Gabrielino

The Gabrielino language was traditionally spoken throughout the Los Angeles basin, to the north in the San Fernando Valley (where it was called "Fernandeño"), and to the east. Today, there are no first-language speakers (Golla 2011).

Gabrielino (also called "Tongva") is a member of the Takic branch of the Uto-Aztecan language family. Within Takic, it is related to Cahuilla, Cupeño, Juaneño, Kitanemuk, Luiseño, Serrano, and Tataviam. The other Uto-Aztecan languages of California are Tubatulabal and the Numic languages (Chemehuevi-Southern Paiute-Ute, Comanche, Kawaiisu, Mono, Northern Paiute, Panamint, and Shoshone).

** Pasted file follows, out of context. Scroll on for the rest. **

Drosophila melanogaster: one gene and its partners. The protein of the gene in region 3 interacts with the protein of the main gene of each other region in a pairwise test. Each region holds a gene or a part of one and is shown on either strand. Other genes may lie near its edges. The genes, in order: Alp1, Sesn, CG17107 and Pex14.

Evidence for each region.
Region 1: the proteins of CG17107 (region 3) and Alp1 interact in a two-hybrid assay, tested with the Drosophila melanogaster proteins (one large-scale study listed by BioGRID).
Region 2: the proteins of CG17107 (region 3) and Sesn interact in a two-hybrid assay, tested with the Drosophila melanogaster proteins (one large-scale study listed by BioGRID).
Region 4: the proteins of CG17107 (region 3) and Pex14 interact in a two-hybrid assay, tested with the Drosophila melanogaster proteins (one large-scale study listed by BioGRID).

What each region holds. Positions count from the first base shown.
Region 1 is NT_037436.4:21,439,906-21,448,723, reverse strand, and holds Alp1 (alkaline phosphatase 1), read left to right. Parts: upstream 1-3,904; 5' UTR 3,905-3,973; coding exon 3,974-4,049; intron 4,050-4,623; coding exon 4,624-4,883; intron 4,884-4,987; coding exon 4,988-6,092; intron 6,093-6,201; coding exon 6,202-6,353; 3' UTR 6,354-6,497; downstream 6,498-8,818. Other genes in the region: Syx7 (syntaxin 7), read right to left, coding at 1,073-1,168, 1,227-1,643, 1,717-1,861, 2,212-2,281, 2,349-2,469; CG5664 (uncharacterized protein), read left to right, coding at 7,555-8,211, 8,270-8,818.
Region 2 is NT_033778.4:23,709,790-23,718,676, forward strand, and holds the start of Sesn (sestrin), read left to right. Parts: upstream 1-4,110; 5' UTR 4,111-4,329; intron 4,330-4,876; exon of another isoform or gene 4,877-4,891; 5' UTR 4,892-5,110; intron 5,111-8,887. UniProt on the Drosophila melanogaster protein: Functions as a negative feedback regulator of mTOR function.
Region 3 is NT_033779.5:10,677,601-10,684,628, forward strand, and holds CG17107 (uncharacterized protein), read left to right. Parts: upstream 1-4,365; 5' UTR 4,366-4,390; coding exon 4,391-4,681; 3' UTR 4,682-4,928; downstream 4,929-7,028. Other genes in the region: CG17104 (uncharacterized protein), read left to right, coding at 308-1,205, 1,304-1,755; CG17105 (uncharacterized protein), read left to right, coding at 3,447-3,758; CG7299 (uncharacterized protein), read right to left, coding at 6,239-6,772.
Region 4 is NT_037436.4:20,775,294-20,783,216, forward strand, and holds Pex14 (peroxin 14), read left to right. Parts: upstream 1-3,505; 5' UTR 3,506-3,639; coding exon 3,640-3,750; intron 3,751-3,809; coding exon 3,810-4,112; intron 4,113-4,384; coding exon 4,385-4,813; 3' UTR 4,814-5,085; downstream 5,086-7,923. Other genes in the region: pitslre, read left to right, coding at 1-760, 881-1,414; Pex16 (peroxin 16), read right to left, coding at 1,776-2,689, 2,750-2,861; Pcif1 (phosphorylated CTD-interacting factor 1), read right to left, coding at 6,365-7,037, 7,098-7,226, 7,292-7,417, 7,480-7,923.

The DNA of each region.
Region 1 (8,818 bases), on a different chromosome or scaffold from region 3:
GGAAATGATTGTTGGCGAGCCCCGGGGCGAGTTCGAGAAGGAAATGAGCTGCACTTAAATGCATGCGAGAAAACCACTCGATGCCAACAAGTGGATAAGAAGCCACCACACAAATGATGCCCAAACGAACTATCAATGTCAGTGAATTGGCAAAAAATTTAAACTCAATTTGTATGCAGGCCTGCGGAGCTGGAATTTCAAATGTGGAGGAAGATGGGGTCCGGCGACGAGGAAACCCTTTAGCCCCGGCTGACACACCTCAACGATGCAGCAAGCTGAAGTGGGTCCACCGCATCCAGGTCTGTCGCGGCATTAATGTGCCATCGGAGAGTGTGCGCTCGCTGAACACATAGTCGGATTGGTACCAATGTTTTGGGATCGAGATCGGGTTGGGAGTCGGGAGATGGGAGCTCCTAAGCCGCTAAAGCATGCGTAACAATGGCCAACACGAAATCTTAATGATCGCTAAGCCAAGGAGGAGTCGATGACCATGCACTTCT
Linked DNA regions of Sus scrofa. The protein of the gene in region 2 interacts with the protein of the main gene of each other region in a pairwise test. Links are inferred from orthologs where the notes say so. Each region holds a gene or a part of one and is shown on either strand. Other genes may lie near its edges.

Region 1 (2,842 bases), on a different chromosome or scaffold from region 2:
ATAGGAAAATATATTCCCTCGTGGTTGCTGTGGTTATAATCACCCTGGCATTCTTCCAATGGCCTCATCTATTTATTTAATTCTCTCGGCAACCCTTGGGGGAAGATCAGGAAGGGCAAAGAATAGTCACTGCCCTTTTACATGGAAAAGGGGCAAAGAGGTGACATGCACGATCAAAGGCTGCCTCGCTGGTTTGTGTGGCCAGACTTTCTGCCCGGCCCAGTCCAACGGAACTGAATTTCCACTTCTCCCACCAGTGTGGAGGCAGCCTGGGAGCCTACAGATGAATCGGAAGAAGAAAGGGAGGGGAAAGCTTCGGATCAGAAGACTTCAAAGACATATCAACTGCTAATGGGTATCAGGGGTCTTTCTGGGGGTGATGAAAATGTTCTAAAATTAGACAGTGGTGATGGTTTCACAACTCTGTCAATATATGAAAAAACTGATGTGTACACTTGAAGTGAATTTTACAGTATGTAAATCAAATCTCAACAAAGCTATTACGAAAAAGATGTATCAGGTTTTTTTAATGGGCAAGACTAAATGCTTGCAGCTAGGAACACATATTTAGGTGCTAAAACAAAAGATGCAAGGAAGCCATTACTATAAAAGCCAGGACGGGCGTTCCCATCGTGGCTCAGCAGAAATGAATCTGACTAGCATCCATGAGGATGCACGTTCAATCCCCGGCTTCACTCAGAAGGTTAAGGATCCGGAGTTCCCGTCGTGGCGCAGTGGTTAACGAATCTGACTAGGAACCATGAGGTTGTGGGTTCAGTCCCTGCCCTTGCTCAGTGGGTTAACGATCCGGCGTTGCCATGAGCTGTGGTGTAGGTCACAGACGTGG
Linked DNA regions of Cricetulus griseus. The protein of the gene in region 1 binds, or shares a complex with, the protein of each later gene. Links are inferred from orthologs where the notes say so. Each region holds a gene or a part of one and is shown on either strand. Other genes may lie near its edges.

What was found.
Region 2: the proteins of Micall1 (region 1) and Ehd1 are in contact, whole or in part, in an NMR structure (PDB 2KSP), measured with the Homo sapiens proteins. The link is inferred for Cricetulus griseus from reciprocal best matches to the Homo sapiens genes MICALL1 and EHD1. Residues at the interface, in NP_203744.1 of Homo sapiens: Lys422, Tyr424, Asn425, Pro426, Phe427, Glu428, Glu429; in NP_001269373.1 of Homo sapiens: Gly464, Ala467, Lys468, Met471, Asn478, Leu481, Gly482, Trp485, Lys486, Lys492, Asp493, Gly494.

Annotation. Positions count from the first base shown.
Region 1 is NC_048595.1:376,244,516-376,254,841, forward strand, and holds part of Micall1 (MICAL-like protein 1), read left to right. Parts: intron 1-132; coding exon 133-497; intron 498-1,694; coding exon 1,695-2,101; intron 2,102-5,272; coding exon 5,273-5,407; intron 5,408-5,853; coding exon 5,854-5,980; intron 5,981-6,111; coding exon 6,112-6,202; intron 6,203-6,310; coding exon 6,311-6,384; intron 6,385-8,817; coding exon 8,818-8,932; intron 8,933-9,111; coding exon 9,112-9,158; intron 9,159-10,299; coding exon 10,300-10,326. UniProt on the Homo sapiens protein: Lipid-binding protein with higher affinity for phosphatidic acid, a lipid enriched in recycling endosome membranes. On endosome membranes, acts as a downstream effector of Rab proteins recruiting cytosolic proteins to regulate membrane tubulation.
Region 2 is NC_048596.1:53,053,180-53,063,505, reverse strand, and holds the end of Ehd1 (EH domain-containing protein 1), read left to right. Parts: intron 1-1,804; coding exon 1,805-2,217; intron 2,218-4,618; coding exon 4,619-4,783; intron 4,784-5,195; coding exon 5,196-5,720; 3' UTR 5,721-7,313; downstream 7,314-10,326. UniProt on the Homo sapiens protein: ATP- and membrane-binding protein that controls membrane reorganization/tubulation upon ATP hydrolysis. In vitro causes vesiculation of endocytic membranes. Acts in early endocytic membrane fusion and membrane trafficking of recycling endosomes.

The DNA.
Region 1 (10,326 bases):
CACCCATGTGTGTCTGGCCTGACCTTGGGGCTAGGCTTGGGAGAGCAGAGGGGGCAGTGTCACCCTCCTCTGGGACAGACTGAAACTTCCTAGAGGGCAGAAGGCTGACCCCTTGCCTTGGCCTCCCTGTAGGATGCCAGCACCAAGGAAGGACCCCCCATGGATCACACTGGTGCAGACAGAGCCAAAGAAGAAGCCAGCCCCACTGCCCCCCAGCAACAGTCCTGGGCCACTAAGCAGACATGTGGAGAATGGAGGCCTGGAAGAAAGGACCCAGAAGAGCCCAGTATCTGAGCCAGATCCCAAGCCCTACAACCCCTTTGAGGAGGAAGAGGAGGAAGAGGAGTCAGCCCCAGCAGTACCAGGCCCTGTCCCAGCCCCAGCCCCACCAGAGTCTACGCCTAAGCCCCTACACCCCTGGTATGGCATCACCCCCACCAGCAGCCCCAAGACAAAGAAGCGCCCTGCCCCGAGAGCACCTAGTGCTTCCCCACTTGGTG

Selected archival materials at Berkeley

Further reading

  • Golla, Victor. 2011. California Indian languages. Berkeley: University of California Press.
  • McCawley, William. 1996. The first Angelinos: The Gabrielino Indians of Los Angeles. Banning, CA: Malki Museum Press.

Links

We acknowledge with respect the Ohlone people on whose traditional, ancestral, and unceded land we work and whose historical relationships with that land continue to this day.